Love Is Not Engagements, Weddings, Marriages or Babies
This is an interesting time for me. I’m in my 40s, right smack in the middle of life. I’m blessed with multi-generational family and friends – some are younger, some are older. And what I see is a vast kaleidoscope of life’s richness, perched up here on the cliff of mid-40’s.
Why am I thinking about this? Because I’m a caregiver now. I didn’t have children; I had parents.
My parent’s building got tented this week and I literally had to watch over them for 72 hours while they stayed in my apartment. I don’t know how mothers do it, running after toddlers and catering to all their needs.
My toddlers are in their 80s, forgetful, slow-moving (another source of frustration) and weigh 150 pounds.
But there was a lesson for me this week amid the challenges. It made me think of the true meaning of love. You see, I have family and friends who are caught up the blossoming of life – getting married, having babies, wrangling careers, buying homes and so on. And then I have my folks, who remind me of mortality, of nothing to look forward to but ultimate death.
I don’t mean to sound morbid, but actually dealing with the elderly who have dementia or Alzheimer’s issues makes me realize how precious our connections are. What is love, anyway? Is it all the fuss about engagements, weddings, marriages and babies?
Love is being married for over 50 years. Love is wiping the smelly ass of someone you care for. Love is sagging skin, frail bones, grey hair, wrinkles and dentures. Love is age spots. Love is doctor’s appointments. Love is a weak bladder. Love is pull-up adult diapers, on sale at CVS for $10. Love is brushing your mama’s hair, like the way she used to brush yours when you were a little girl. Love is aging and its bastardly toll on our bodies and brains. Love is an unfathomable amount of patience. Love is the brain eroding while the heart connection sticks stubbornly. Love is remembering that you are connected to someone deeply even when you can’t remember a damn thing or where you left your keys one minute ago. Love is all this, wrapped up in unconditional devotion.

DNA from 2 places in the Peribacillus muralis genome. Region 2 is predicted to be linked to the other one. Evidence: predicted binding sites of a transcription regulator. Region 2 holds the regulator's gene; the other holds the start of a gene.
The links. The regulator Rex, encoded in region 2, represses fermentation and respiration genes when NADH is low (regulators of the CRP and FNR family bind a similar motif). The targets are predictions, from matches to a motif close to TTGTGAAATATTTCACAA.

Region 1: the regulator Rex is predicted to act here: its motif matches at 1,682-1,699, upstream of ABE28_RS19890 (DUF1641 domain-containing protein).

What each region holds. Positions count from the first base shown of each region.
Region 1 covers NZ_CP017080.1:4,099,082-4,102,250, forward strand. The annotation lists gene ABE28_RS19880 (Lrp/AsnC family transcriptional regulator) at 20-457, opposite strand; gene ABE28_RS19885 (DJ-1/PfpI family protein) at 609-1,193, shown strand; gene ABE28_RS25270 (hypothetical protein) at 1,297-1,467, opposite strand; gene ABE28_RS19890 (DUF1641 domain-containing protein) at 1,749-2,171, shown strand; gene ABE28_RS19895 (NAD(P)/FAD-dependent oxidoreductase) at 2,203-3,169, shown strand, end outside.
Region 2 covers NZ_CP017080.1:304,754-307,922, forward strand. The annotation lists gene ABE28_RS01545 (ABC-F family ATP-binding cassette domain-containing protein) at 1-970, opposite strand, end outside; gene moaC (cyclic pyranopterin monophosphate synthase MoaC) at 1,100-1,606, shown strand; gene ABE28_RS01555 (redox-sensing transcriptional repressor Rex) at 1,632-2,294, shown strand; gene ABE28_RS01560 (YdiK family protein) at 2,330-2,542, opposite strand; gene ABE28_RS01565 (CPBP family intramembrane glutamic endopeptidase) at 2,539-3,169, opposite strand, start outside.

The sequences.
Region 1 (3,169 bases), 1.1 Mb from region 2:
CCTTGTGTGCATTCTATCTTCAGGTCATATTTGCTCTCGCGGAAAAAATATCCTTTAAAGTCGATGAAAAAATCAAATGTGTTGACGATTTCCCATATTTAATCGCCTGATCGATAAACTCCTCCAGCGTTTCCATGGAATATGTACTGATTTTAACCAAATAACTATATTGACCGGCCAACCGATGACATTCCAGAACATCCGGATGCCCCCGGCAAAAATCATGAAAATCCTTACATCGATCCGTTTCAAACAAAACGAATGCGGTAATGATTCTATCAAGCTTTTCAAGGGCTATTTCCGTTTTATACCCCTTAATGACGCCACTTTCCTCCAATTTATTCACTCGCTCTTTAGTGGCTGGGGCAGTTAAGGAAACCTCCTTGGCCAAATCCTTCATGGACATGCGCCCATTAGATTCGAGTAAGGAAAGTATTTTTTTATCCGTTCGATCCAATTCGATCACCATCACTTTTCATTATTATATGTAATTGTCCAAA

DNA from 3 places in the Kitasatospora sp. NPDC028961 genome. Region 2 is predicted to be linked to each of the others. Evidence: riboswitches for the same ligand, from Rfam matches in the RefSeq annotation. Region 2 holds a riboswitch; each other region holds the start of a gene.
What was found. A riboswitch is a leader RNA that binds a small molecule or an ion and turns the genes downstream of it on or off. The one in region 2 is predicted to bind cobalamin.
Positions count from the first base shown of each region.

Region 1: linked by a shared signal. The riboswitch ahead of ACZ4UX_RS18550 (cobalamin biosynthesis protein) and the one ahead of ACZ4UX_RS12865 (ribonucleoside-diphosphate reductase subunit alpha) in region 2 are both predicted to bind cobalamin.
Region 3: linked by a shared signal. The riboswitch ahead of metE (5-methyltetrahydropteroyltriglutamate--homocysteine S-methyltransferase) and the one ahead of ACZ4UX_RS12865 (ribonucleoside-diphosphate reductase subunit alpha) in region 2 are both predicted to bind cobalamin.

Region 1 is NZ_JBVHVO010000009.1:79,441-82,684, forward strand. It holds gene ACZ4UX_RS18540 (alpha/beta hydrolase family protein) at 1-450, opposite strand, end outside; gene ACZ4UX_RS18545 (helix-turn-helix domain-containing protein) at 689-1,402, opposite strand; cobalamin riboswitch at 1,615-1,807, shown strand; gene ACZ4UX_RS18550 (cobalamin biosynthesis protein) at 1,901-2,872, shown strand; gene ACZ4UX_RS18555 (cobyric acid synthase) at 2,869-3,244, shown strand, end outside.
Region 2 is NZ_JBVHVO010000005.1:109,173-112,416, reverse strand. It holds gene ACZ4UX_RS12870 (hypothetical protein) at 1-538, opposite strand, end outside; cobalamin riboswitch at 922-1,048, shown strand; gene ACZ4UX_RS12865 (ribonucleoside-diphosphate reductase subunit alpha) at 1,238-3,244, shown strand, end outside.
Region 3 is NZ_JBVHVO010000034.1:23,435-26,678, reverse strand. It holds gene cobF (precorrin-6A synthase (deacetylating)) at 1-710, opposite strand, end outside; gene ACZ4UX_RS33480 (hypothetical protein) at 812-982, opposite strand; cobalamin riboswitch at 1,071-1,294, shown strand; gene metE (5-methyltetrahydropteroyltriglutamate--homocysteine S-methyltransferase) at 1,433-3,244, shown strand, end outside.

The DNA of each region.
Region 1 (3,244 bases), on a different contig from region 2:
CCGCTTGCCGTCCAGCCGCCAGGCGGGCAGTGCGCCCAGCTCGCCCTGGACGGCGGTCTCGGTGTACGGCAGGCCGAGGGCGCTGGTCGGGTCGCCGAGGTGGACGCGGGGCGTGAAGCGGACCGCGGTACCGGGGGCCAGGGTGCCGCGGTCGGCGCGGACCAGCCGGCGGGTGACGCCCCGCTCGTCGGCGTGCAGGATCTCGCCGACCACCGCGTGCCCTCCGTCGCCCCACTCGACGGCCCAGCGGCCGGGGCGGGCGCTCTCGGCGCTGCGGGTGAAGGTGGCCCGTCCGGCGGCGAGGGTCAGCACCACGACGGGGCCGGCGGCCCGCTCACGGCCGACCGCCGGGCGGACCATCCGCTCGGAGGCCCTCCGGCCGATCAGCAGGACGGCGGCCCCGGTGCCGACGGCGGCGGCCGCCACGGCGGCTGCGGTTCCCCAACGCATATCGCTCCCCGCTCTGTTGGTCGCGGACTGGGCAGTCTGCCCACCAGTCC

Of course, most of the time, you don't get this kind of love without the engagements, weddings, marriages and babies.
None of which, by the way, I’ve had. But you know what? I have something that’s perhaps better: the commitment to dive into caregiving completely, because that is love too. It’s not pretty. It’s frustrating. It’s annoying. But it’s love.
And I have been blessed with a man – seven months now, a world record for me in recent years! – who has stuck by me as my caregiving role evolves.
When I least expected to find love myself, at the time that I would have otherwise thought it was inconvenient, there he was, beaming a smile at me. I never turned away.
This morning I was thinking about Gabriel Garcia Marquez’ novel, Love in the Time of Cholera. The two protagonists, lovebirds in youth, live separate lives until they reunite in old age. When I first read the novel, I thought the senior romance was incredibly awkward.
But I get it now.
Love itself never gets old.